Using topics that are trending or headline news from a niche industry in your subject lines cannot only encourage recipients to click and read on—they’ll also establish you or your brand as a content authority.

5. They contain an offer.

Who doesn’t love an offer? You can craft email subject lines that include this tempting morsel but be careful to deliver what you promise.

Also, don’t use the words, “free” or “rich” in your subject lines—those may land you in the spam folder.

How about these?

  • Sephora: You’re invited: 10% off for Beauty Insiders.
  • IKEA: Save with this week’s flyer.
  • TopShop: Shop now. Save big.
  • Rapha: Complimentary gift wrap on all purchases.

Notice how Rapha conveys their gift wrap is free without using the “F” word? This proves that you can get your point across without resorting to typical marketing-speak.

6. They’re short.

Return Path researched over 2 million emails to uncover the perfect subject line length. The results?
Most subject lines came in at around 41 to 50 characters and 61- to 70-character lines had the best read rates.

The rate dropped significantly for those over 100 characters, though, so pay attention to every word you use.

7. They use “power words.”

“Power words” are words that can be used to persuade or trigger the response or emotion you desire. These words can touch upon a reader’s emotional, intellectual, spiritual, or analytical sides.

Here are some examples of powerful words to use in your next subject lines.

Curiosity:

  • Astonishing
  • Banned
  • Priceless
  • Confidential
  • Unexplained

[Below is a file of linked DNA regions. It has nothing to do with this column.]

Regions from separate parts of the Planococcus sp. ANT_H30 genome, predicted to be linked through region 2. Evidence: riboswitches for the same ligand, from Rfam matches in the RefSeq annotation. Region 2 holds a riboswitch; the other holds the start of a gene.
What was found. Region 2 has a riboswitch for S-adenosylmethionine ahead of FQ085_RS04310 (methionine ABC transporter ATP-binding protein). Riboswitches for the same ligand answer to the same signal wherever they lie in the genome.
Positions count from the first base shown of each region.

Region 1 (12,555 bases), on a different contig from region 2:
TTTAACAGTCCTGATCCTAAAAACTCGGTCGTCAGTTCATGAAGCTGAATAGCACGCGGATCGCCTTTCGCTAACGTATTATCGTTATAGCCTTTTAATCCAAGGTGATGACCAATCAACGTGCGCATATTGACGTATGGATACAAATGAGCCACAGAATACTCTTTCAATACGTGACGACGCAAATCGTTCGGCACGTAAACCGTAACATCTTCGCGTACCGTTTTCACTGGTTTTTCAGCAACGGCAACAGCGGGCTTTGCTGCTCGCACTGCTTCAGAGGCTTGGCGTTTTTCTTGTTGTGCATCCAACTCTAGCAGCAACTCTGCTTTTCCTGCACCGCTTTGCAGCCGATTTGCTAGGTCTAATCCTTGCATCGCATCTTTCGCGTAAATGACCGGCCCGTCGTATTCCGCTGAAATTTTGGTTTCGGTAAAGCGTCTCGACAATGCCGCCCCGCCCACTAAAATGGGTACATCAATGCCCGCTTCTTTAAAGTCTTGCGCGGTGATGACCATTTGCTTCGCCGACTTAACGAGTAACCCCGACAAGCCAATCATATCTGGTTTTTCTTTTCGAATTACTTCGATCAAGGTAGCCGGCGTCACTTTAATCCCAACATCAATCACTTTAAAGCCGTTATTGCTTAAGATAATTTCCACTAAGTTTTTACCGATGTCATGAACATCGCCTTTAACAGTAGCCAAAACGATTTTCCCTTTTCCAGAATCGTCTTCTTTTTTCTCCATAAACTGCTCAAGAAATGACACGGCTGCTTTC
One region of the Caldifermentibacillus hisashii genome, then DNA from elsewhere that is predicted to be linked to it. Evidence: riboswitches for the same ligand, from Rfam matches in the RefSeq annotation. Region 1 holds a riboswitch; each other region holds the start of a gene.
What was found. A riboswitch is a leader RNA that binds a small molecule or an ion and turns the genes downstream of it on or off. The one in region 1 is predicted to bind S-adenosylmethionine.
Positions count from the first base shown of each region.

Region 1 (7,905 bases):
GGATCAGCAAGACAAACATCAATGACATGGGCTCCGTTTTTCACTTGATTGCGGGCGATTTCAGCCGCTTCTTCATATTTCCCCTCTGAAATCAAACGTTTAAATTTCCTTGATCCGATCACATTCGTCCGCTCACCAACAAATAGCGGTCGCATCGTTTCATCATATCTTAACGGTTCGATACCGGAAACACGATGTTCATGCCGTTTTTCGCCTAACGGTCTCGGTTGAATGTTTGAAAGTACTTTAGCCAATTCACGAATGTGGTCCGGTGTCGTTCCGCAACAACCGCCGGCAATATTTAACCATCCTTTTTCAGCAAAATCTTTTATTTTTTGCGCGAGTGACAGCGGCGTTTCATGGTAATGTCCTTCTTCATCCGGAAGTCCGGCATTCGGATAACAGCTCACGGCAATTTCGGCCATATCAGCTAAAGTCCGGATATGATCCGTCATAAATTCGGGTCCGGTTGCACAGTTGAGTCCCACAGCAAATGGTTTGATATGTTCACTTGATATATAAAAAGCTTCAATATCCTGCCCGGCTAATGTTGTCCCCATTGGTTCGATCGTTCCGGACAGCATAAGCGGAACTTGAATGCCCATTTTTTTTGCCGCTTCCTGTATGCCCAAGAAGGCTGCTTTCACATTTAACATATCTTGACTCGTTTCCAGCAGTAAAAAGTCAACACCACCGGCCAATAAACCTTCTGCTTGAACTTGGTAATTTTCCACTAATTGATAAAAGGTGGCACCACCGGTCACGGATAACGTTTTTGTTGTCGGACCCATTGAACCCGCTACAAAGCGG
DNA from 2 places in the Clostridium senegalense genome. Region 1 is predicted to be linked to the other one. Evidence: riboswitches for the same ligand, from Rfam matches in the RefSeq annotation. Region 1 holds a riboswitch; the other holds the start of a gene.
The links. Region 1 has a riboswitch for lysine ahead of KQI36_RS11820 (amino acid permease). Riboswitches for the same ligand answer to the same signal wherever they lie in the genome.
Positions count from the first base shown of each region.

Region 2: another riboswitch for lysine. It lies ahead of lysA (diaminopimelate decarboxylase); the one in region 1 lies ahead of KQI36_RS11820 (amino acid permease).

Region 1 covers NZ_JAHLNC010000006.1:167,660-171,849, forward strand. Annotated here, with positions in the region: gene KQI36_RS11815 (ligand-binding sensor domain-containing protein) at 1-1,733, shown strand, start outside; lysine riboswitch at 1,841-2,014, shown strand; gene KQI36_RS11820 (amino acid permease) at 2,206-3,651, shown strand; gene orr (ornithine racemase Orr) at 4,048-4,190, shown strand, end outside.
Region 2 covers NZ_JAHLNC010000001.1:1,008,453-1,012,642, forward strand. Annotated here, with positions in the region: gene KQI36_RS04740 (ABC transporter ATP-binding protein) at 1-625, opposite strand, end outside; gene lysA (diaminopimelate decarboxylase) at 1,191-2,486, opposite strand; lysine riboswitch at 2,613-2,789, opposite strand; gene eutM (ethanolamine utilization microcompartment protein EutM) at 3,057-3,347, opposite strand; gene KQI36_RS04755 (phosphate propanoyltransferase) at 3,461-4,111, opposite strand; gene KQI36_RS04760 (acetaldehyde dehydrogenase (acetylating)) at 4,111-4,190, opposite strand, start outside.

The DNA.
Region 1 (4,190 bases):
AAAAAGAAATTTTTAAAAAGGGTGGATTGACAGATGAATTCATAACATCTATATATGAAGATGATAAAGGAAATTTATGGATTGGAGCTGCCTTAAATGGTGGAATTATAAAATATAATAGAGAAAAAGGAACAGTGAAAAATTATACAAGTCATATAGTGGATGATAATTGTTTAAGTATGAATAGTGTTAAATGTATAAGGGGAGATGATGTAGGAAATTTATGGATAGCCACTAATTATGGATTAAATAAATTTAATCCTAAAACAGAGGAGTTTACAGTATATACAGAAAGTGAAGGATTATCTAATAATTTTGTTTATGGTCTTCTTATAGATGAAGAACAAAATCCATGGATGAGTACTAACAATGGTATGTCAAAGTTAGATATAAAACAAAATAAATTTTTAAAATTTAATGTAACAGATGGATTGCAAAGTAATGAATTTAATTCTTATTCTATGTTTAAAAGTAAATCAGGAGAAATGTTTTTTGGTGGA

Trust:

  • Certified
  • Dependable
  • Lifetime
  • Worldwide
  • According to
  • No risk

Simplicity:

  • Easy
  • Cheat-sheet
  • Downloadable
  • Formula
  • On-demand
  • No problem

There are, of course, words to elicit the right emotion in your audience, whether it’s appealing to their curiosity, their hopes, or needs.

If you’ve properly segmented your audience, finding the right power word should be a breeze.

8. They allude to scarcity.

Nothing makes people get moving like good old Fear of Missing Out (FOMO).
What would you think if you read:

“Only 10 spots left before the Millionaire Moneymaker course closes.”

If you were interested in making lots of money, you might just have to click.

Crafting a subject line, which alludes that not acting quickly might just cause your recipient to miss out on something really amazing, is a great way to improve your open rate.

Wrap up

Subject lines are critical for getting your email newsletter seen, opened, and read. While there are many ways to craft effective subject lines, using the word “newsletter” within the subject is never advised.

You’re offering not just a newsletter, but a well-defined goldmine of relevant content your subscriber needs to access.

Calling it a “newsletter” up front takes away from the effectiveness of whichever of the techniques we’ve listed you’ve decided to employ.

So, gather up your power words and choose the technique that makes the most sense for your audience, then watch the open rates skyrocket!

About the Author

Lane Harbin

Lane Harbin is a senior content marketing manager at Emma. When she’s not geeking out over email marketing, she enjoys binge-listening to podcasts, catching up on the latest tech news, and constantly rearranging her living room.

Follow on Twitter Follow on Linkedin More Content by Lane Harbin
Previous Article
10 common email marketing interview questions to prepare for
10 common email marketing interview questions to prepare for

Emma tells you the most common interview questions you should prepare for when applying for a job in email ...

Next Article
Is email marketing inbound or outbound?
Is email marketing inbound or outbound?

Emma explores the difference between inbound and outbound marketing, and why email marketing can be conside...

Get our best content straight to your inbox

SUBSCRIBE